The so called “science wars” that raged in the 1990s between the natural and social sciences, when poststructuralist thinking took ground, has been revisited in a time when facts, truth and authority is sought anew (Solnit 2017). Despite prevalent constructions of consensus within various disciplines, we will during this workshop focus on contemporary theoretical wars. The purpose is to turn inwards, to interrogate the research practices that seek to kill theory and build theory. How do researchers attempt to destroy but also defend theories? How do attacks on established theories look like in comparison to attacks on aspiring new theories? How do researchers relate to, and sometimes problematize, necessary basic assumptions? Have you liked to kill some of your own, previously pursued, theory building?
To broach these questions, and discuss research practices at the frontiers, we have invited Mitchell Dean, Professor of Public Governance, and Politics Research Group Director, at the Copenhagen Business School. Professor Dean describes himself as a recovering sociologist, dissident governmentality student, and quasi‐political theorist. He has experience from a wide variety of fields, such as political science, sociology and business, from which he will draw upon during this workshop.
The workshop is co-hosted by the Department of Engineering Sciences, The Department of Business Studies, CEMUS and Kollaboratoriet Uppsala.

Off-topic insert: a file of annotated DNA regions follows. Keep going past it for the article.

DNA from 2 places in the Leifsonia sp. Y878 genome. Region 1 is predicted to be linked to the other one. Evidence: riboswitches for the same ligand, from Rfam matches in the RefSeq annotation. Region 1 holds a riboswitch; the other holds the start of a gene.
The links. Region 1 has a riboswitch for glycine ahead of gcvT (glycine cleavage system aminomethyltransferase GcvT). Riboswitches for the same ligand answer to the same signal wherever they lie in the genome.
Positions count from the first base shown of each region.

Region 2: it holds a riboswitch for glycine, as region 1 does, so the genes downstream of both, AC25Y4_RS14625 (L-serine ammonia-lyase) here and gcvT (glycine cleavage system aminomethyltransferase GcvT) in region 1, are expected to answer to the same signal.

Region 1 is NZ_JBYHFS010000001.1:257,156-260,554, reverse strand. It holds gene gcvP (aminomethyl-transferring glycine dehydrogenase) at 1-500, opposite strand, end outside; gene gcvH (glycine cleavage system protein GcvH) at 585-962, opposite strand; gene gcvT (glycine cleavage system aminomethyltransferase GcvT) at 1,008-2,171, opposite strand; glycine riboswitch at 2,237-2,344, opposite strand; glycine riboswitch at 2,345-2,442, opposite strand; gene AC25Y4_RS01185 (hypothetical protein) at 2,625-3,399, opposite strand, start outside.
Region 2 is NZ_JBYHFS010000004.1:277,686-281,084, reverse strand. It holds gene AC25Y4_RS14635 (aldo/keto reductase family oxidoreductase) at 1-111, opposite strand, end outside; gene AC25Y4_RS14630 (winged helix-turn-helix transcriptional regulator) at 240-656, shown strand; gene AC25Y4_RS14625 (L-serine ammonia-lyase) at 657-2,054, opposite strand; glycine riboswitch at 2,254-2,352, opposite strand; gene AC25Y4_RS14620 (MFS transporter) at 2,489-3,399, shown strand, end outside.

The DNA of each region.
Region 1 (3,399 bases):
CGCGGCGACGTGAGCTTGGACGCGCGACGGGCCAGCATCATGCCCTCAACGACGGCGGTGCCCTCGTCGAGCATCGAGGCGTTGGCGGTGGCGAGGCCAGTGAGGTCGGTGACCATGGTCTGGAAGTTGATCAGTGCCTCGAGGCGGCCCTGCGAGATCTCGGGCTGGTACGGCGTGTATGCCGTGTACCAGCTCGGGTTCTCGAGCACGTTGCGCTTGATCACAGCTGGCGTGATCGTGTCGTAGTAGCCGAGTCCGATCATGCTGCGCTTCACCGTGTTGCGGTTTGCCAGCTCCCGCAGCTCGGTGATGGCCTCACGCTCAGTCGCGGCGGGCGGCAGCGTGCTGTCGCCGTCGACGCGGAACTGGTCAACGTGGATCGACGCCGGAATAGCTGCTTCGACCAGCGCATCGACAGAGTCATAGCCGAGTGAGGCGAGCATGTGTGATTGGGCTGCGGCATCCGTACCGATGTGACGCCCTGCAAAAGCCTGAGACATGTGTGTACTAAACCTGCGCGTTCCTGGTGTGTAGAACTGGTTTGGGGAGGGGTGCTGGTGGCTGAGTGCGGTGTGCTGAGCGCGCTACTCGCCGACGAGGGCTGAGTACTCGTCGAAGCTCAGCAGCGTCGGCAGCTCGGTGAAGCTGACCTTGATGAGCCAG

Voluntary reading list:
Alvesson, Mats, and Jörgen Sandberg. 2011. “Generating research questions through problematization.” The Academy of Management Review no. 36.
Barad, Karen. 2003. “Posthumanist Performativity: Toward an Understanding of How Matter Comes to Matter.” Signs no. 28.
Delbridge, Rick 2013. “Promising Futures: CMS, Post-‐Disciplinarity, and the New Public Social Science.” Journal of Management Studies no. 51.
Knorr-Cetina, K. 1981. The manufacture of knowledge: An essay on the constructivist and contextual nature of science. New York: Columbia University Press.
Lowe, Alan. 2004. “Methodology choices and the construction of facts: some implications from the sociology of scientific knowledge.” Critical perspectives on accounting no. 15.
Sismondo, Sergio. 1993. “Some social constructions.” Social studies of science no. 23. Solnit, Rebecca 2017. “From Lying to Leering.” London Review of Books no. 39.
Please confirm your participation by sending an e-‐mail to Annika Skoglund at firstname.lastname@example.org or Jenny Helin at email@example.com latest 15th of September.